Marc Silver and James Rose, both artists, tell me the secret to their longevity is allowing each other the space to exercise their creativity in isolation, and not get personal about it.
The forward to the book was written by Edie Windsor, whose challenge and eventual beating of DOMA seemed to set in motion the equality marriage act that is sweeping the nation.
Laura and Jennifer Zaylea have been together for six years, having met in grad school. They recently became parents to twin girls and reside in Delaware. They tell me they're not getting a lot of sleep, but are loving the experience.
Edrie and Jan together 55 years. Edrie was the head of the dance program at Temple University for 30 years.
Harvey Hurdle and Kevin Yoder are the proud dads of 2-year-old Evan Hurdle-Yoder. The dads have limited contact with the mother but share photos of Evan with her via Facebook. The couple was wed on their 25th anniversary in Washington DC in 2013, as Pennsylvania hadn’t allowed same-sex marriages at the time.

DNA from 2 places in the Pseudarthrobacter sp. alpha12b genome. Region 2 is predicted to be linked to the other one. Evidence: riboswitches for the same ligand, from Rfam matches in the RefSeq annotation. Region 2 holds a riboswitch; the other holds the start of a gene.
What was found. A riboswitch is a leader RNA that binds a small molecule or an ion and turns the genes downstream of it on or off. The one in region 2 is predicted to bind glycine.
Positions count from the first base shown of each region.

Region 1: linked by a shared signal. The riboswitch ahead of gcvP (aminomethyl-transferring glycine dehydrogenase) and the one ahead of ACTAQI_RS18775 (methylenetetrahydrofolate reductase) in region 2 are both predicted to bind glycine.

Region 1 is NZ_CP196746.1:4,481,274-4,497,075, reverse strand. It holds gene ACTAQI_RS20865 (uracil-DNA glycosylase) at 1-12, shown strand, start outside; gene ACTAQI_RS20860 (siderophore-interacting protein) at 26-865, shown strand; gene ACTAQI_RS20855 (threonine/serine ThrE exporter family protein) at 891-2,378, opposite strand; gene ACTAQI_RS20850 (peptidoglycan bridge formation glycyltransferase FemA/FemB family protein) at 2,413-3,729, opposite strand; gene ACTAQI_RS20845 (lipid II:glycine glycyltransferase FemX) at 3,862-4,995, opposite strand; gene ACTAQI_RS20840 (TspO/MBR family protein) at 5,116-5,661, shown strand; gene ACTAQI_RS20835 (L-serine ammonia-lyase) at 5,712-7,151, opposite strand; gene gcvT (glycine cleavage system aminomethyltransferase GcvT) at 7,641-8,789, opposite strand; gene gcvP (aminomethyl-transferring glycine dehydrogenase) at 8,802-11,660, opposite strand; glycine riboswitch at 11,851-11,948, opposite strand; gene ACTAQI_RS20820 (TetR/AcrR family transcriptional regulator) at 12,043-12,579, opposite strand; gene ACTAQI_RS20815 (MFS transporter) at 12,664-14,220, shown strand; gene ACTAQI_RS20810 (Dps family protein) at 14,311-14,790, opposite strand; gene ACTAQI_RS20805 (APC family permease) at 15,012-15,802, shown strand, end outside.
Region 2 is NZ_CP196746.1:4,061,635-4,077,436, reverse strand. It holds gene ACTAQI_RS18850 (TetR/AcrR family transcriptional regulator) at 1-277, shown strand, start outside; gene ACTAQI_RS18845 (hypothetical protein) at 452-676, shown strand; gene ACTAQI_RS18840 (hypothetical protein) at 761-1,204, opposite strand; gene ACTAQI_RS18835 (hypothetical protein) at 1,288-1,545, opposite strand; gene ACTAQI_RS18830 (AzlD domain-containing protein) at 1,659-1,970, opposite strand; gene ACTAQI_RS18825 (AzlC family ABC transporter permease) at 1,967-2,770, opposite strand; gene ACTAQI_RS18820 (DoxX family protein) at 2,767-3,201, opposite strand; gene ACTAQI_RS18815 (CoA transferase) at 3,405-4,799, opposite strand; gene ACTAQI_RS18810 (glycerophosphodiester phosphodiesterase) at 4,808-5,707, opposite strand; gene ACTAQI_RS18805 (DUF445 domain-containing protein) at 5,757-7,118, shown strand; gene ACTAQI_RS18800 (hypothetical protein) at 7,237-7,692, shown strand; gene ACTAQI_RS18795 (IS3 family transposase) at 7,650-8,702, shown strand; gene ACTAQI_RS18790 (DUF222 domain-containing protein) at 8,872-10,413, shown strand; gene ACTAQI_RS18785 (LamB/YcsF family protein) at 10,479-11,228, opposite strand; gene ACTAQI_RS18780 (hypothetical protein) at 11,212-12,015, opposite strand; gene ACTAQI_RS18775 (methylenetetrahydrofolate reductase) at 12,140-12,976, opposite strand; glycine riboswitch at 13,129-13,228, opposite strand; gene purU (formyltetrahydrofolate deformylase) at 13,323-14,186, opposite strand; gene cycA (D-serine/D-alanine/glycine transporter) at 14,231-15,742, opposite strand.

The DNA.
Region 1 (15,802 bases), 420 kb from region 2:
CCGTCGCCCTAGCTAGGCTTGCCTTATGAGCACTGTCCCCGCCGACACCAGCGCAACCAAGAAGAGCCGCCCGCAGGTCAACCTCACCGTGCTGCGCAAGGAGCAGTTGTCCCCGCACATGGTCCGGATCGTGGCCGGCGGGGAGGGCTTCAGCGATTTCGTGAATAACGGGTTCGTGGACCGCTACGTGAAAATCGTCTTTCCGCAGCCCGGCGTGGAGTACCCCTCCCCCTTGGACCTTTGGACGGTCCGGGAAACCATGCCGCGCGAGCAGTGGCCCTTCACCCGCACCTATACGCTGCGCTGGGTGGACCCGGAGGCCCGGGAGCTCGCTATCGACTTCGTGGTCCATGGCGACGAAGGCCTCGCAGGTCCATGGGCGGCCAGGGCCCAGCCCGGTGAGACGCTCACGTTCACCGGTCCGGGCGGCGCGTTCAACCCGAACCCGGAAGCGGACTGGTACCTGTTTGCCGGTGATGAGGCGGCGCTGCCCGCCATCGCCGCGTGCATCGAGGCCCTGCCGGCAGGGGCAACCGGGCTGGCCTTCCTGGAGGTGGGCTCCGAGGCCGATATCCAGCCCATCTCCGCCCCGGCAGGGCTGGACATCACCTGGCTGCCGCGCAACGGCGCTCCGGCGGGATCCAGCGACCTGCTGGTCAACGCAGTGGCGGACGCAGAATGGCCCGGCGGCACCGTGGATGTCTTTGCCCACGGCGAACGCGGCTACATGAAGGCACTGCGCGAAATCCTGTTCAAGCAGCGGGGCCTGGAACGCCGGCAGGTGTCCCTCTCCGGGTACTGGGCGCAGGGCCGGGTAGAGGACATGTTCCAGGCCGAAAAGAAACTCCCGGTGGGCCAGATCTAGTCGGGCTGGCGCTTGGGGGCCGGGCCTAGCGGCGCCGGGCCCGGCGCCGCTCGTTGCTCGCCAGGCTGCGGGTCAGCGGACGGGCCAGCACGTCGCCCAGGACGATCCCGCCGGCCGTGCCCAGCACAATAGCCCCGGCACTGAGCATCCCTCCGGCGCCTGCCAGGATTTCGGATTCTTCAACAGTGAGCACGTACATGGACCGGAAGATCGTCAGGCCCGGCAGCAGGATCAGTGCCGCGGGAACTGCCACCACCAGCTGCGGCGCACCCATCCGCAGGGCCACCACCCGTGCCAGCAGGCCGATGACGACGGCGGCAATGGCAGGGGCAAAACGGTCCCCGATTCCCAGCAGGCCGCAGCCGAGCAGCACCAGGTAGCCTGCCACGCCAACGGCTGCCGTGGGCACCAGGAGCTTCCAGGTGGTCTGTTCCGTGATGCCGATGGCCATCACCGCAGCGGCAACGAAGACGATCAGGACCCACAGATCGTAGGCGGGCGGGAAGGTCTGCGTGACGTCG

Santiago Ortiz and Pablo Garcia have been together 23 years. Pablo (right) is a native of Venezuela, and has been living undocumented for over 20 years. Despite being legally married in Connecticut in 2011, the couple had lived in fear that Garcia would be deported, but now that the U.S. Supreme Court ruled DOMA unconstitutional, Garcia is allowed to apply for a green card as Santiago’s spouse. Their story was documented in a Time magazine article and on Buzzfeed last year.